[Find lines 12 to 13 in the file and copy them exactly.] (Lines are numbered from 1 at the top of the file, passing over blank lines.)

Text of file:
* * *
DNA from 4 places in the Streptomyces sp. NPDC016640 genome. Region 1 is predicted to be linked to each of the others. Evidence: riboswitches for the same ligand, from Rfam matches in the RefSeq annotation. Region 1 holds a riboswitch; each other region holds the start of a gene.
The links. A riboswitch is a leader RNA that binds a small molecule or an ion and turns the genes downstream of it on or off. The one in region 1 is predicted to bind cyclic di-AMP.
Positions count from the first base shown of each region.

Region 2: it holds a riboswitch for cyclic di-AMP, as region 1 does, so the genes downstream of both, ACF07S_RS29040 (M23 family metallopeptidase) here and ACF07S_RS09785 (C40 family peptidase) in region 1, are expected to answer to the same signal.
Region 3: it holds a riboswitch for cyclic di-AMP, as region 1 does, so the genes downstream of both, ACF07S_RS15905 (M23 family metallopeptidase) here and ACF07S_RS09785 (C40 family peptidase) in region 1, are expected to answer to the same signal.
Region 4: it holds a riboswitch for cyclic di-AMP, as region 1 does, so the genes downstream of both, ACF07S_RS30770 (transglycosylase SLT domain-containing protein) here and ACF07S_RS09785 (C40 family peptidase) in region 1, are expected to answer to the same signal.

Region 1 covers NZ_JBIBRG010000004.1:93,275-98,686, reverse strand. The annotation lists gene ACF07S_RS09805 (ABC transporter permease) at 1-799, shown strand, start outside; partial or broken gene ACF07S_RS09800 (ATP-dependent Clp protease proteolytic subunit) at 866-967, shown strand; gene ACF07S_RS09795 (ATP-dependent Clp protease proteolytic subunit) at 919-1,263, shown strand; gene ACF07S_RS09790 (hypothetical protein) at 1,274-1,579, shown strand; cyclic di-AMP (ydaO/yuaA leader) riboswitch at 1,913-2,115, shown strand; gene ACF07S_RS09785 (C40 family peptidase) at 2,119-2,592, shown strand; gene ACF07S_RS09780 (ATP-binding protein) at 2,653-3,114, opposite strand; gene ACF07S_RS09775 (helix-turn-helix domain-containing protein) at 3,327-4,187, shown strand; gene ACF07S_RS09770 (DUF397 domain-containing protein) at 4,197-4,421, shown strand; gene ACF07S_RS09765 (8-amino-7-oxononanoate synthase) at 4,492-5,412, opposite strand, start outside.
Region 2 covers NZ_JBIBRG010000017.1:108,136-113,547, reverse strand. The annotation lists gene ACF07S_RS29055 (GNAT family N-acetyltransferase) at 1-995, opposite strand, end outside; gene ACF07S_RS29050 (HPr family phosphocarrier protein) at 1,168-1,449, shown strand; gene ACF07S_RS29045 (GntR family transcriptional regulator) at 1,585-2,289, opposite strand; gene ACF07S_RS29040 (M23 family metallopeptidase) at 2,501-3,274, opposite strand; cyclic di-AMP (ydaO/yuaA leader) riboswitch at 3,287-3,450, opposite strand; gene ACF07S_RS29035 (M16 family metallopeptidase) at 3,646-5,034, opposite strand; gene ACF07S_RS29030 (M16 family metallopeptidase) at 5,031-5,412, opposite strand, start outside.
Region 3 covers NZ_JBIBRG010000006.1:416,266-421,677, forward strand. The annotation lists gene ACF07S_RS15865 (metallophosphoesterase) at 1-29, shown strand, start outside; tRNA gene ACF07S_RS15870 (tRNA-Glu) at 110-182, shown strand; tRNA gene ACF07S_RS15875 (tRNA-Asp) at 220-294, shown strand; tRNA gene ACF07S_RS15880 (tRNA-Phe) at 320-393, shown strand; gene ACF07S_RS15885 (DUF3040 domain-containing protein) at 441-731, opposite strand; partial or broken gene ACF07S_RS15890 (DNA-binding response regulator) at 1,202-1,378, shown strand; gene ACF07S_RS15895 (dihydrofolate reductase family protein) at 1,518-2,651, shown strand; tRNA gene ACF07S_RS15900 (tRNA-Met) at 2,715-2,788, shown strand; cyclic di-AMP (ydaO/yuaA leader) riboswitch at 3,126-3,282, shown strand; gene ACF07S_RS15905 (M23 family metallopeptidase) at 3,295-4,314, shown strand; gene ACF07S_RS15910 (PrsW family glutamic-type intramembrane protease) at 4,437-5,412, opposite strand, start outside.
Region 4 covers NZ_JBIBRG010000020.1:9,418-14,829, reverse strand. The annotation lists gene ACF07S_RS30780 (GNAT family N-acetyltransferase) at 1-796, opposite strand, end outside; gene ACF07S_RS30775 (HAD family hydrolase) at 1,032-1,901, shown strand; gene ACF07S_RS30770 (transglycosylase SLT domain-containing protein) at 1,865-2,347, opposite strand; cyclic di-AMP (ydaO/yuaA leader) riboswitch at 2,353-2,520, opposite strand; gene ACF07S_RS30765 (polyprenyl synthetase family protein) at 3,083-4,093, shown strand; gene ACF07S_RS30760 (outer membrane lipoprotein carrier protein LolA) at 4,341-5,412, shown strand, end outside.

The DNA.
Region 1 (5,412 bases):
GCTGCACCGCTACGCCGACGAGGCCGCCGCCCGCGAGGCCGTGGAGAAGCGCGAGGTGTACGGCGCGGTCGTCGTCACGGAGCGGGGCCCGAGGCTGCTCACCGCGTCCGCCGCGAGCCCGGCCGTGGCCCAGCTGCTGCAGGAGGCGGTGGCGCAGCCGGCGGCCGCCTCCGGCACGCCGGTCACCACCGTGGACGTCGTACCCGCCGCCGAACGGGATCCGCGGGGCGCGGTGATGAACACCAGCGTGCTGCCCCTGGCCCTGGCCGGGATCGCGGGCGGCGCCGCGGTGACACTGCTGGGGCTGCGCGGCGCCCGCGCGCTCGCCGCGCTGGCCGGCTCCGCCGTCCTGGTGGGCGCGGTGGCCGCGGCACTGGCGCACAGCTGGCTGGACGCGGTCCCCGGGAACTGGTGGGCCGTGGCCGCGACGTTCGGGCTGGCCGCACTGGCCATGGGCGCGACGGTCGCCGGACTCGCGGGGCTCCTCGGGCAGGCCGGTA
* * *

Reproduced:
Region 1 (5,412 bases):
GCTGCACCGCTACGCCGACGAGGCCGCCGCCCGCGAGGCCGTGGAGAAGCGCGAGGTGTACGGCGCGGTCGTCGTCACGGAGCGGGGCCCGAGGCTGCTCACCGCGTCCGCCGCGAGCCCGGCCGTGGCCCAGCTGCTGCAGGAGGCGGTGGCGCAGCCGGCGGCCGCCTCCGGCACGCCGGTCACCACCGTGGACGTCGTACCCGCCGCCGAACGGGATCCGCGGGGCGCGGTGATGAACACCAGCGTGCTGCCCCTGGCCCTGGCCGGGATCGCGGGCGGCGCCGCGGTGACACTGCTGGGGCTGCGCGGCGCCCGCGCGCTCGCCGCGCTGGCCGGCTCCGCCGTCCTGGTGGGCGCGGTGGCCGCGGCACTGGCGCACAGCTGGCTGGACGCGGTCCCCGGGAACTGGTGGGCCGTGGCCGCGACGTTCGGGCTGGCCGCACTGGCCATGGGCGCGACGGTCGCCGGACTCGCGGGGCTCCTCGGGCAGGCCGGTA